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Faculty Cohort Participants

Faculty Cohorts on Teaching

The CTE’s Faculty Cohorts on Teaching program seeks to bring faculty together to explore innovative approaches to significant teaching and learning questions. Participating faculty spend a year investigating a new pedagogical approach that they also implement in a course taught during the cohort year. A late spring kick-off meeting sets the stage for the conversation, and then monthly seminar meetings during the academic year are organized around relevant readings in the pedagogical literature and case studies developed by cohort participants.

All Boston College faculty are eligible to participate. See below for descriptions of the two cohorts being organized for 2018-19.

Benefits and Expectations

Participating faculty receive a $2,500 stipend and the opportunity to interact with an engaged group of colleagues. Faculty who choose to participate can expect to:

  • attend a kick-off meeting the spring before the cohort launches;
  • participate in monthly cohort meetings during the academic year;
  • develop a short teaching case to be shared with other members of the cohort;
  • implement at least one significant revision to a course taught during the cohort year; and
  • submit a brief final report within one month of concluding the cohort, as well as participate in other assessments the CTE conducts of the cohort program.

Application Process

Applications for the 2018-19 cohort program were due March 1, 2018 and participants were notified of their acceptance by April 1st.

Applicants were asked to have their department chair send a very brief email to centerforteaching@bc.edu indicating their support of the applicant’s participation in the cohort. Part-time faculty were asked to have their chair speak specifically to the ways the department will benefit from their participation.

More Information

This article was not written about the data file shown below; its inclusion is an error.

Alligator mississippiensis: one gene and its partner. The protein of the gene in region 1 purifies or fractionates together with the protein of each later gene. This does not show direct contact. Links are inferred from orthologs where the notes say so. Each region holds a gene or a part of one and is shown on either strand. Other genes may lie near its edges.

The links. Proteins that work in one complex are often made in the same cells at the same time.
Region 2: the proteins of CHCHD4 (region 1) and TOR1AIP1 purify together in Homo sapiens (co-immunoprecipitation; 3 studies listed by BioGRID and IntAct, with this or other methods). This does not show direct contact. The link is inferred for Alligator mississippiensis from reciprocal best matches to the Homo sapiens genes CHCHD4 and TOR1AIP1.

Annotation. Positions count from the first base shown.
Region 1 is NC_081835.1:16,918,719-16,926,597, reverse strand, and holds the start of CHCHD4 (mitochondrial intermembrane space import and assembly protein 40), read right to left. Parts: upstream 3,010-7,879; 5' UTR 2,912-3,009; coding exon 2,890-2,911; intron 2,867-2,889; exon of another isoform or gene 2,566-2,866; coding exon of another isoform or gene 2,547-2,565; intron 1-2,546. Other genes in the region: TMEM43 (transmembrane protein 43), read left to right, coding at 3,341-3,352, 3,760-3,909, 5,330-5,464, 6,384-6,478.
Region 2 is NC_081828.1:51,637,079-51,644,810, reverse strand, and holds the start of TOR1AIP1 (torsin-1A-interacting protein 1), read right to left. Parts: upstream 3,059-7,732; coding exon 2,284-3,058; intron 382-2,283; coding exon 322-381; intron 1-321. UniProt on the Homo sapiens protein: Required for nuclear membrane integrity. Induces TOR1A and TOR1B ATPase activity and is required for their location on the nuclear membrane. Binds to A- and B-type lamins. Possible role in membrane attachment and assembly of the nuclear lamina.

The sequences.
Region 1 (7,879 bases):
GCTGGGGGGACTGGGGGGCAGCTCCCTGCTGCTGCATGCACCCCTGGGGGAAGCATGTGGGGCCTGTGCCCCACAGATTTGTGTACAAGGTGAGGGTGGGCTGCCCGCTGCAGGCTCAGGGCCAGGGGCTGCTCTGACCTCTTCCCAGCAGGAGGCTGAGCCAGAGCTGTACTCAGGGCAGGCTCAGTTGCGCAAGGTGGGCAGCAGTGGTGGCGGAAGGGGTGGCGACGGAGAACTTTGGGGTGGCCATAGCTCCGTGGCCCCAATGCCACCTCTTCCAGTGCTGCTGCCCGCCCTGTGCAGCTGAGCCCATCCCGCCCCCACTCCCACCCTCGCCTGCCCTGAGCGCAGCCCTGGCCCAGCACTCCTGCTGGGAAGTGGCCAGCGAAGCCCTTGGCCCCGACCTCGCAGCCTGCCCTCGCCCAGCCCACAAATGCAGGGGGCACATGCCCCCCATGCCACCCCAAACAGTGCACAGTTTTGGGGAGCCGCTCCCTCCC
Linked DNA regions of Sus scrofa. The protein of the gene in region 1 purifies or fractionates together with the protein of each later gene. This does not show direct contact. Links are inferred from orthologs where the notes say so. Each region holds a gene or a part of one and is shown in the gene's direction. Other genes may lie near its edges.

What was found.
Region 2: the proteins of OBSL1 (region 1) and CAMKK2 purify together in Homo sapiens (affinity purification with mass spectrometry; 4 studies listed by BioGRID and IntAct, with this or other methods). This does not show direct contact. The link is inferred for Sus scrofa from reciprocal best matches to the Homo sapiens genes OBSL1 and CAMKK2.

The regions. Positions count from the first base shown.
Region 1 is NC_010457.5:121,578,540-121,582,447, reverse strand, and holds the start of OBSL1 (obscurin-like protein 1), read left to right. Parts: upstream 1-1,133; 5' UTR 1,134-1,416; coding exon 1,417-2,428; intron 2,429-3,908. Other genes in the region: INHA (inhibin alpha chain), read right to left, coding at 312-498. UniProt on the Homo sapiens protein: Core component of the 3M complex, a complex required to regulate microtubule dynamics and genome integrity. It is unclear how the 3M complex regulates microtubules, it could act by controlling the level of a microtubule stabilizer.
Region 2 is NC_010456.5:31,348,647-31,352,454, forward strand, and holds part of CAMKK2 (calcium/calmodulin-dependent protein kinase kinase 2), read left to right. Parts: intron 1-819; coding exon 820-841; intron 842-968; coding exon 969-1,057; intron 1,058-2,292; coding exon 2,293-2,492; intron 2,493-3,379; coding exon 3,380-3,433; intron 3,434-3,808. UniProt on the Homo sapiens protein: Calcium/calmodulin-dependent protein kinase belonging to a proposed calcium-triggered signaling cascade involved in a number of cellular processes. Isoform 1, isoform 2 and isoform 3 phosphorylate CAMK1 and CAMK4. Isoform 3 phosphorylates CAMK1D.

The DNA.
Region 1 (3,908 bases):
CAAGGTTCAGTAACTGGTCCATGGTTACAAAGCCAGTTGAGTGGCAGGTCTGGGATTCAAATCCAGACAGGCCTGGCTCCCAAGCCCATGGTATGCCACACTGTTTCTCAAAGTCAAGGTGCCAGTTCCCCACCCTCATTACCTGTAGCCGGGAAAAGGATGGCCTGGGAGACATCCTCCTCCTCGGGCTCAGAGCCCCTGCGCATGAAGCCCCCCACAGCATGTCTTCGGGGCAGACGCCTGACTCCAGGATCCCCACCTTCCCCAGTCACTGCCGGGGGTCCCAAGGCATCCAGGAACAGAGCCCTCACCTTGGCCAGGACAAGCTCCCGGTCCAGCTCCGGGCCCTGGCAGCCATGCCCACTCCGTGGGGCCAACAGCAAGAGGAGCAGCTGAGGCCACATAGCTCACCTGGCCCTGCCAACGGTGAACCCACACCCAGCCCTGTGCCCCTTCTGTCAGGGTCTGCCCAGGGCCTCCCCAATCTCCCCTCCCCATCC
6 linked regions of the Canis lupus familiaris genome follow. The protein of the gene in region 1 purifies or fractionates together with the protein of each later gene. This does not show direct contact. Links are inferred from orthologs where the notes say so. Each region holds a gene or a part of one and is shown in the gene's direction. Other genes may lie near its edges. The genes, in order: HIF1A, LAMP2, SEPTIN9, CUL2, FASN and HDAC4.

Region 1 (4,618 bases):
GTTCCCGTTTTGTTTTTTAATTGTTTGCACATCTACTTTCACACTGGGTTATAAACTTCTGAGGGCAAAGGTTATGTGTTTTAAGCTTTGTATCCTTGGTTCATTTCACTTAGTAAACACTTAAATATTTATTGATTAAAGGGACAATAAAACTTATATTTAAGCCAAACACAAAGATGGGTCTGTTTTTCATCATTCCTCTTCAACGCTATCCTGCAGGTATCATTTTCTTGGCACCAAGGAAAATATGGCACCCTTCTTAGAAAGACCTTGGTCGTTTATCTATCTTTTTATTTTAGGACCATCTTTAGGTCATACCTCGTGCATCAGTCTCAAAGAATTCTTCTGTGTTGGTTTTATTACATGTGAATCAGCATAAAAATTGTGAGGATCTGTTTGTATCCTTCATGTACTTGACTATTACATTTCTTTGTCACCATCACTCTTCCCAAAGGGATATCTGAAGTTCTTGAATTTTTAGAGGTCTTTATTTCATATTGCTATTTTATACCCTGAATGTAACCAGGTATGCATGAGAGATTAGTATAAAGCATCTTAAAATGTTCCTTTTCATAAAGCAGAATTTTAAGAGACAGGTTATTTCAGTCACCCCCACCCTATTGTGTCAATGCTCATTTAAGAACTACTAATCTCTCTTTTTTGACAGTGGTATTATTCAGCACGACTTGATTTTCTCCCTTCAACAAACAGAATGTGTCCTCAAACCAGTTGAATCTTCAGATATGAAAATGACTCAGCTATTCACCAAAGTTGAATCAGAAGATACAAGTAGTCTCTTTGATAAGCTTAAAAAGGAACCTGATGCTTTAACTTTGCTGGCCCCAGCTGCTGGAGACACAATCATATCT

Any questions about Faculty Cohorts in general -- or about the specific cohorts being offered next year -- can be directed to centerforteaching@bc.edu.

 

2018-19 topics

Called to Serve: Preparing Students for Careers Working With and For Others

This cohort will explore the particular pedagogical demands associated with preparing students to enter careers centered around service to others: careers where the (physical, emotional, spiritual, and intellectual) health and well-being of others are at stake and where civic and ethical responsibility is paramount. Among the questions participants are likely to explore:

  • How do we professionalize our students while also inviting them into critiques of the profession?
  • How do we balance the teaching of technical skills with the formation of students’ professional identities and dispositions (towards collaboration, personal commitment, leadership, etc.)?
  • Should student “self-care” be on the syllabus? How can we prepare students to care for themselves as they enter fields focused on caring for others?
  • How do we appropriately judge and grade someone's ability to be an effective practitioner?
  • What are the different challenges and opportunities of teaching undergraduates vs. graduate students in this liberal arts context?

Although the “Called to Serve” cohort is most obviously geared towards faculty teaching in BC’s professional schools, the cohort is open to all interested faculty at BC.

Teaching for Inclusion and Social Justice

As institutions of higher education welcome increasingly diverse student bodies and seek to expand the diversity of perspectives reflected in their curricula, faculty can sometimes struggle to carve out classroom spaces that support all students as they strive to meet their learning goals. The question of inclusion and social justice in the classroom has implications for all parts of our practice: pedagogical approach, classroom interaction, and curriculum development.

The “Teaching for Inclusion and Social Justice” cohort invites faculty to participate in a year-long inquiry into this complex pedagogical puzzle. All participants will be asked to identify at least one new pedagogical strategy they want to implement in one of their courses meant to improve either the inclusiveness of their course content or their classroom climate. We seek faculty from a range of disciplines to participate, particularly those whose subject matter doesn’t necessarily lend itself to discussions of “diversity.” Although we welcome a broad definition of inclusion and justice in this conversation, we will focus most of our emphasis around questions of race/ethnicity, gender, class, sexuality, religion, and ability.